Tuesday, October 18, 2011
The US is anything but isolated in the new world of globalized economies, finance, markets, communications, and ideas. It obviously can’t lock the front door as it did in the 1920’s when foreign trade was a small fraction of total GDP, compared with today’s 12 percent for exports and 17 percent for imports. It would be a 21st century isolationism. But my answer is nevertheless a qualified yes.
Two-thirds of Americans are fed up with the drawn-out and ambiguous wars in Iraq and Afghanistan. The defense and foreign aid budgets face cuts. A recent poll of returnees shows strong preferences for less foreign military involvement. In the overheated electoral season, foreign policy is a footnote, but in one recent debate among Republican candidates, Libertarian Ron Paul said that the US had no business intervening around the world and should concentrate on rebuilding this country. The audience broke into a cheer that topped all other noises of the evening. The evidence is still fragmentary. But it suggests a turning away from optional military interventions that become costly and fail to attain their purpose, leaving people frustrated and disillusioned.
In the early days of the Republic when the US was dependent on foreign trade, George Washington’s farewell address suggested that it was possible to be militarily isolationist without being isolated. The US stayed aloof from World War I until German U-boats attacked US shipping. It entered the war in 1917 in a euphoric and reformist mood, but the carnage was horrendous. Idealistic hopes were dimmed by the Allies’ cynicism at the 1919 Paris peace conference, and extinguished by the Senate’s rejection of President Wilson’s transformed world order. For a generation the US turned its back on the crumbling peace and its own blueprints for international cooperation like an international court. Until the mid-1930’s, threats from Hitler were not obvious. Isolation and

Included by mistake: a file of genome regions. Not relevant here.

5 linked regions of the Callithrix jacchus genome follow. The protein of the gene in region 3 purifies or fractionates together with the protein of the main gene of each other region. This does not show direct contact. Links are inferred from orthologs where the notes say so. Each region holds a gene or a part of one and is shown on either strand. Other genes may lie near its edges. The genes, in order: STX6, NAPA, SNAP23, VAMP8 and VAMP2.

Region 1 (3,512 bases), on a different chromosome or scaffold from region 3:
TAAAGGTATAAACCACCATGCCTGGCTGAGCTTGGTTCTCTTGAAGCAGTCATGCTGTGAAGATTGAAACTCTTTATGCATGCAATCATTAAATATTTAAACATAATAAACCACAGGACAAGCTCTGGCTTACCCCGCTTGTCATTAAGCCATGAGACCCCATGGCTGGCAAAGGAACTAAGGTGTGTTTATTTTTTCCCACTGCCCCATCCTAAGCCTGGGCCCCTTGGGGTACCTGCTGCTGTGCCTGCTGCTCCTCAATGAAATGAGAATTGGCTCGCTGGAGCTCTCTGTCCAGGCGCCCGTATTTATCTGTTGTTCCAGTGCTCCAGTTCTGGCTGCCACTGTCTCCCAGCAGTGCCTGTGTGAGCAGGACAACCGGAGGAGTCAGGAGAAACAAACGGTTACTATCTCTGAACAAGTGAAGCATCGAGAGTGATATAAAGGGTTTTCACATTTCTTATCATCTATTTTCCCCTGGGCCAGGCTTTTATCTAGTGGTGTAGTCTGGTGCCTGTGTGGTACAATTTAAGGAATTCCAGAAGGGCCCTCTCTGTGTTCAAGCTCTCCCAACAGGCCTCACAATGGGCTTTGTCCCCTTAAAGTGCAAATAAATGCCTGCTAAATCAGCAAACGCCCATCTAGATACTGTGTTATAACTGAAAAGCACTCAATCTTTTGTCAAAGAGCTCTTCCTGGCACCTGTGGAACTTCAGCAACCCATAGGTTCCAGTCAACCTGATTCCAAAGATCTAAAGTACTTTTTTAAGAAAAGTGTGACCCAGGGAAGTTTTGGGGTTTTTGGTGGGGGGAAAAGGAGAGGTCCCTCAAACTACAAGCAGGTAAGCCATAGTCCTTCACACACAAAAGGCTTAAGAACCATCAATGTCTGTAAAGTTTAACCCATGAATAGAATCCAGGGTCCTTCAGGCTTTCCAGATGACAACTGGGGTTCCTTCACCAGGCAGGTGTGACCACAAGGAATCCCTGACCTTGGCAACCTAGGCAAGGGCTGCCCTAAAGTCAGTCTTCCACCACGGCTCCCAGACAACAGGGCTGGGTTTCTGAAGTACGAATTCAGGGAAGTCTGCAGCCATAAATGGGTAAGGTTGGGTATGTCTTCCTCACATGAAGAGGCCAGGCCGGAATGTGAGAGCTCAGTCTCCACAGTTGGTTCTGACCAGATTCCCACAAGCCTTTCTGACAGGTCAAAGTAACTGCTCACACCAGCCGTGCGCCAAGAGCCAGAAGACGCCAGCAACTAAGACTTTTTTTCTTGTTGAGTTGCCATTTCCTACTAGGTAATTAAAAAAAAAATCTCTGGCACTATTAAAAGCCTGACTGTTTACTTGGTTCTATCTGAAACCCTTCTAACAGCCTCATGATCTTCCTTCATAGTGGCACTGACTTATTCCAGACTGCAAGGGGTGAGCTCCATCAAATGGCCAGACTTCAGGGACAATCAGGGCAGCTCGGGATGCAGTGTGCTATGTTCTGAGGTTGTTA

isolationism happily coexisted.
Disputed military interventions have been the “wars of choice” Richard Haass distinguished from “wars of necessity.” World War II was a “war of necessity”, as the threat became existential, and the Pearl Harbor attack a loud wake-up call. Thanks to the nationalist fervor unleashed in Indochina by Japan’s ejection of European colonialism, intervention in the Vietnam War by Presidents Kennedy and Johnson became complex and eventually unmanageable. “Victory” proved elusive, US goals became murky, costs soared, and American society fractured as popular support disappeared. For the next generation, public sentiment opposed any American effort to intervene in distant aggressions, police civil wars, suppress murderous tyrannies, export democracy, or forcibly “nation-build.”
In the 1990’s a new generation belatedly and reluctantly launched military operations in strife-torn Somalia, Bosnia, and Kosovo under an evolving UN doctrine of humanitarian “responsibility to protect.” But the Somali operation turned toxic, and the others remained problematic.